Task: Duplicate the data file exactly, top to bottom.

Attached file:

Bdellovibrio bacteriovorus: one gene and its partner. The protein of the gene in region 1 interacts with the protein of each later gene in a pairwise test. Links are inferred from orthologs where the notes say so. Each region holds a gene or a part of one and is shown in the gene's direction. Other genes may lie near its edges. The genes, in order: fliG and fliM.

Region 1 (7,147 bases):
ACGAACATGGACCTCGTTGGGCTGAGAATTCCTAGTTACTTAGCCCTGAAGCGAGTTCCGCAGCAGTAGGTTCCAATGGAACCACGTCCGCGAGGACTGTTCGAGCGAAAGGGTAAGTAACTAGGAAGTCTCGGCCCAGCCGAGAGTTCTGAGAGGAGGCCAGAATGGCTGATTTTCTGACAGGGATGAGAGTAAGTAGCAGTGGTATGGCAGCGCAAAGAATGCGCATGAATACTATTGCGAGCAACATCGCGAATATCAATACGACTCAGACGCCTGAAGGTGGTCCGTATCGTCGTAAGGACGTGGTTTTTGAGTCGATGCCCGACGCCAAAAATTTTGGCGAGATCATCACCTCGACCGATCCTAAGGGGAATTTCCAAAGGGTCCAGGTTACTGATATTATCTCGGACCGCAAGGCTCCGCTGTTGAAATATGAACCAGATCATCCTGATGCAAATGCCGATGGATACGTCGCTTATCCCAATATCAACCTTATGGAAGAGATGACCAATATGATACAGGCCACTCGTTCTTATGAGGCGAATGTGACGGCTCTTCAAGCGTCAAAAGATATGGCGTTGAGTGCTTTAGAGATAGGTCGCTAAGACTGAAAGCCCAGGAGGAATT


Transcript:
Bdellovibrio bacteriovorus: one gene and its partner. The protein of the gene in region 1 interacts with the protein of each later gene in a pairwise test. Links are inferred from orthologs where the notes say so. Each region holds a gene or a part of one and is shown in the gene's direction. Other genes may lie near its edges. The genes, in order: fliG and fliM.

Region 1 (7,147 bases):
ACGAACATGGACCTCGTTGGGCTGAGAATTCCTAGTTACTTAGCCCTGAAGCGAGTTCCGCAGCAGTAGGTTCCAATGGAACCACGTCCGCGAGGACTGTTCGAGCGAAAGGGTAAGTAACTAGGAAGTCTCGGCCCAGCCGAGAGTTCTGAGAGGAGGCCAGAATGGCTGATTTTCTGACAGGGATGAGAGTAAGTAGCAGTGGTATGGCAGCGCAAAGAATGCGCATGAATACTATTGCGAGCAACATCGCGAATATCAATACGACTCAGACGCCTGAAGGTGGTCCGTATCGTCGTAAGGACGTGGTTTTTGAGTCGATGCCCGACGCCAAAAATTTTGGCGAGATCATCACCTCGACCGATCCTAAGGGGAATTTCCAAAGGGTCCAGGTTACTGATATTATCTCGGACCGCAAGGCTCCGCTGTTGAAATATGAACCAGATCATCCTGATGCAAATGCCGATGGATACGTCGCTTATCCCAATATCAACCTTATGGAAGAGATGACCAATATGATACAGGCCACTCGTTCTTATGAGGCGAATGTGACGGCTCTTCAAGCGTCAAAAGATATGGCGTTGAGTGCTTTAGAGATAGGTCGCTAAGACTGAAAGCCCAGGAGGAATT